years, and counting!
Wed 1 Sep 2021
at 04:55
Re: If Combat Is Not The Main Focus
I think a contested die roll feels like more of a contest, especially if results are modified to account for the characters' abilities and advancements.  That way, it's not just 'you rolled badly, you lose...'  It becomes a case of 'They rolled better.'  It may be largely semantics...but to me, it's always been easier to take a loss from the dice if it was because someone else rolled better, rather than simply because I didn't roll well enough.

I mean, you CAN get carried away and oversimplify combat, which can be as damaging to the game as complicated combat.  And I don't necessarily like the 'they auto-win, but the die roll determines how severe a toll it took' option, as I actually LIKE going into combat situations uncertain as to whether or not my character is going to win.  Granted, I try and do everything I can to improve his odds (try and apply sound tactics, don't rely on the Rule of Cool to make impossible attempts valid, etc).  And, granted, in most of the games I play, my characters generally have a pretty hefty helping of Plot Armor because they're part of the Good Guys...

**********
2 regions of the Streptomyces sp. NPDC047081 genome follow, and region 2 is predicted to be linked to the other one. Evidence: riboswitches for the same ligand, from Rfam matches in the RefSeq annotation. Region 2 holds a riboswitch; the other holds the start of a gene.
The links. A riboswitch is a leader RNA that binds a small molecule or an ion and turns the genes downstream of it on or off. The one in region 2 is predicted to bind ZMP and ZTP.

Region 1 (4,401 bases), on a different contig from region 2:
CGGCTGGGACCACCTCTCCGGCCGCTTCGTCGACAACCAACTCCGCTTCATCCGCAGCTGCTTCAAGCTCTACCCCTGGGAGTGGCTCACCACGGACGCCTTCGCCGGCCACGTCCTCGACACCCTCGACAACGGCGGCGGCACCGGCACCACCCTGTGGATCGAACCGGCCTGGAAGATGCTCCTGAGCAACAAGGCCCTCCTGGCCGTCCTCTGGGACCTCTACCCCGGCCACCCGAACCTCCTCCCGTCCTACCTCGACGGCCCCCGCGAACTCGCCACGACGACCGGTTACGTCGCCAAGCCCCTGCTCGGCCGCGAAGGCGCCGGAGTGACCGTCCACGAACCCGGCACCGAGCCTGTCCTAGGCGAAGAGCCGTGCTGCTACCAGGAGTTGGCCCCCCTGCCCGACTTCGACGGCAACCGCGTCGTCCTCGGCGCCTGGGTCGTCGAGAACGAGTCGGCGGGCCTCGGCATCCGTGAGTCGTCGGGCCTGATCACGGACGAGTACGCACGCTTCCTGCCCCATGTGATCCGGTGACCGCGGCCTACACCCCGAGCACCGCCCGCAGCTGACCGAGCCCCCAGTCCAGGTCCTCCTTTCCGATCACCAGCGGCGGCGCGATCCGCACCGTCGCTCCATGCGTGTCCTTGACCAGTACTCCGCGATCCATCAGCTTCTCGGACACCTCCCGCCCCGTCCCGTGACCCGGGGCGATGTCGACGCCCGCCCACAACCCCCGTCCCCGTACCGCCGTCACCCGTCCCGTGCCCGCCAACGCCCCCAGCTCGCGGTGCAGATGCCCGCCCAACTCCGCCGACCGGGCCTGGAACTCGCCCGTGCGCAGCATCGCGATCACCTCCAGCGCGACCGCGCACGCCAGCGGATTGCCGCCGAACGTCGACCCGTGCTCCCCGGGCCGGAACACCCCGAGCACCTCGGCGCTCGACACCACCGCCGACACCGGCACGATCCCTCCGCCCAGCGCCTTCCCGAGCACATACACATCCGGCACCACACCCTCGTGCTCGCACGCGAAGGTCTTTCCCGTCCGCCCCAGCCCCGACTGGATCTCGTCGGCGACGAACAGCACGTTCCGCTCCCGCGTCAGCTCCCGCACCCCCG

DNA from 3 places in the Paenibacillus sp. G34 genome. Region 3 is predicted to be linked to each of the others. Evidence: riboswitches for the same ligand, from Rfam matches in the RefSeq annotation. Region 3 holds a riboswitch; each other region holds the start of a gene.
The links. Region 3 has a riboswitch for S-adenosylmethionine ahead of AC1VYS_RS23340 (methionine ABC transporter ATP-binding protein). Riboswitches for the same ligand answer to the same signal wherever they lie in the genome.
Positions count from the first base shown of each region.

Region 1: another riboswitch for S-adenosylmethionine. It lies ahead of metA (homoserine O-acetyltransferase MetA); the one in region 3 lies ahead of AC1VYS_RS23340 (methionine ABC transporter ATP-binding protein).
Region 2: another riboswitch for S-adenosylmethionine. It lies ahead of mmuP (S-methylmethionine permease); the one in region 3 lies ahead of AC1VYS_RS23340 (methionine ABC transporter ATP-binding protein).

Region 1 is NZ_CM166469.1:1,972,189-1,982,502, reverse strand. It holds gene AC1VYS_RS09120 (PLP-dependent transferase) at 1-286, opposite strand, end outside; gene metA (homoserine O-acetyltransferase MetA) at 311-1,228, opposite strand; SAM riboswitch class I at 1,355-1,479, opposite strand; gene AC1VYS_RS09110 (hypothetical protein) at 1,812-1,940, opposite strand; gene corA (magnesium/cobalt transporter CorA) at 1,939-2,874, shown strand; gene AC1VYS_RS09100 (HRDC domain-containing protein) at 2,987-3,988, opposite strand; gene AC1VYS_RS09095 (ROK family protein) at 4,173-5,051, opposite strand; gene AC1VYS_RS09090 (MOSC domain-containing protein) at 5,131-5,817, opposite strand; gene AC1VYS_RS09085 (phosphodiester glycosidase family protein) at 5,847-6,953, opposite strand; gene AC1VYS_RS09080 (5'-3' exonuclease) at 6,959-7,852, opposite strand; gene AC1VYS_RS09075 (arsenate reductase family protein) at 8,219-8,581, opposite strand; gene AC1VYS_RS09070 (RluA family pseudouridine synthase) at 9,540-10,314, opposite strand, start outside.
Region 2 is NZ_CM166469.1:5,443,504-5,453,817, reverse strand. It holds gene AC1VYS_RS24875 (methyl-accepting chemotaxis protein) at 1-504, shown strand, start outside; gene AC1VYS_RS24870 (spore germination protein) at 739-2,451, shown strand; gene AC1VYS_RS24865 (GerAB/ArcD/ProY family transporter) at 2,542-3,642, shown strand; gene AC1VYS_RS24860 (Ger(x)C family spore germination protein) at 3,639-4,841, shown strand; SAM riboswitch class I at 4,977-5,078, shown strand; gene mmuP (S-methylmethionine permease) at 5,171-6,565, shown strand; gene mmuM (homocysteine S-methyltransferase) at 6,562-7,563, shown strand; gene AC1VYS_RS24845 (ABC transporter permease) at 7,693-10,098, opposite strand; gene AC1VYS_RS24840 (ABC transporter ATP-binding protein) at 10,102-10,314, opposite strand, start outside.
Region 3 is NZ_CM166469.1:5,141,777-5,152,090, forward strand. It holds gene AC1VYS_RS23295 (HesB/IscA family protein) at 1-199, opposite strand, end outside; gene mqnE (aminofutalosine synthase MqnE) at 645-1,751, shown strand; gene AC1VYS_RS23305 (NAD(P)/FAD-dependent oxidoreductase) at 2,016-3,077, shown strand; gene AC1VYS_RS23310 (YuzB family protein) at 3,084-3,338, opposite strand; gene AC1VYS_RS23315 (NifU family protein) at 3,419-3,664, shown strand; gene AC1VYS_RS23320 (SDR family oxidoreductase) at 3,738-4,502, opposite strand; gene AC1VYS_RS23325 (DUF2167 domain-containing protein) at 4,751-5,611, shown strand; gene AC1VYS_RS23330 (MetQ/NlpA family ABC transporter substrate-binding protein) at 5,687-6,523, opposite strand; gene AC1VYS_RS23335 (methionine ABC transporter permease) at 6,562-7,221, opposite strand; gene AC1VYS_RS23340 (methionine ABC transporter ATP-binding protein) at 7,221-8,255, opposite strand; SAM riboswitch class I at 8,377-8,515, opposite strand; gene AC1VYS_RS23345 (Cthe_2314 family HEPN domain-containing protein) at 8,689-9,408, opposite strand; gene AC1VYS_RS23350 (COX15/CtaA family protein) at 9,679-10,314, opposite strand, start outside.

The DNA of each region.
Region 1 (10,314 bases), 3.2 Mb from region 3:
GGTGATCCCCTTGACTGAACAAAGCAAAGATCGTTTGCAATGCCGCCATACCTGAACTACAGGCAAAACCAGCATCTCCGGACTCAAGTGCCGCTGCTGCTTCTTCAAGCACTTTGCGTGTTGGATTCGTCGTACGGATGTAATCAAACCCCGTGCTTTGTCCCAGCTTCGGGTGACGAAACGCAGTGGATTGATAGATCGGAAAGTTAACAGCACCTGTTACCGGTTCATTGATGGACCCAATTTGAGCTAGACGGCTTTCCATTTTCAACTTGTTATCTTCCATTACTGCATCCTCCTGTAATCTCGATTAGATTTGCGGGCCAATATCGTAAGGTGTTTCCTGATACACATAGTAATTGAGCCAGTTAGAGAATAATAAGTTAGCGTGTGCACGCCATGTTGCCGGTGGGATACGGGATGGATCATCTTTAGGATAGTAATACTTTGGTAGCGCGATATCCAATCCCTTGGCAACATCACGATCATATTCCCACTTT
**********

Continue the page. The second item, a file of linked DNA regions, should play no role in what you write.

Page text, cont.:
But I like that slim chance that this may not all go to plan and things could go very wrong.  Some of my best gaming memories are situation where things didn't go to plan and the whole party was just kind of flying by the seat of their pants to even survive.

So, consider just how much you actually want to simplify combat before you jump into it.  Some fights should be, "I'm not gonna make you roll, just tell me how you wipe out the bad guys."  But some fights should also be, "There's a very real chance you could get carried away from this one...either to the hospital, or to the morgue..."  When there's no risk, there's not really much of a reward, either.  At least, that's the way I see it.
evileeyore
 member, 525 posts
 GURPS GM and Player
 Joined 20150819
Wed 1 Sep 2021
at 05:28
If Combat Is Not The Main Focus
Piestar:
I think most people would be unhappy to lose on the result of the toss of a dice.

Really?  Except people 'lose' constantly in RPGs from the results of a single die roll.


quote:
It also seems to me that players would be losing a lot. Losing can lead to interesting role-play opportunities, but not fifty, thirty or even twenty percent of the time.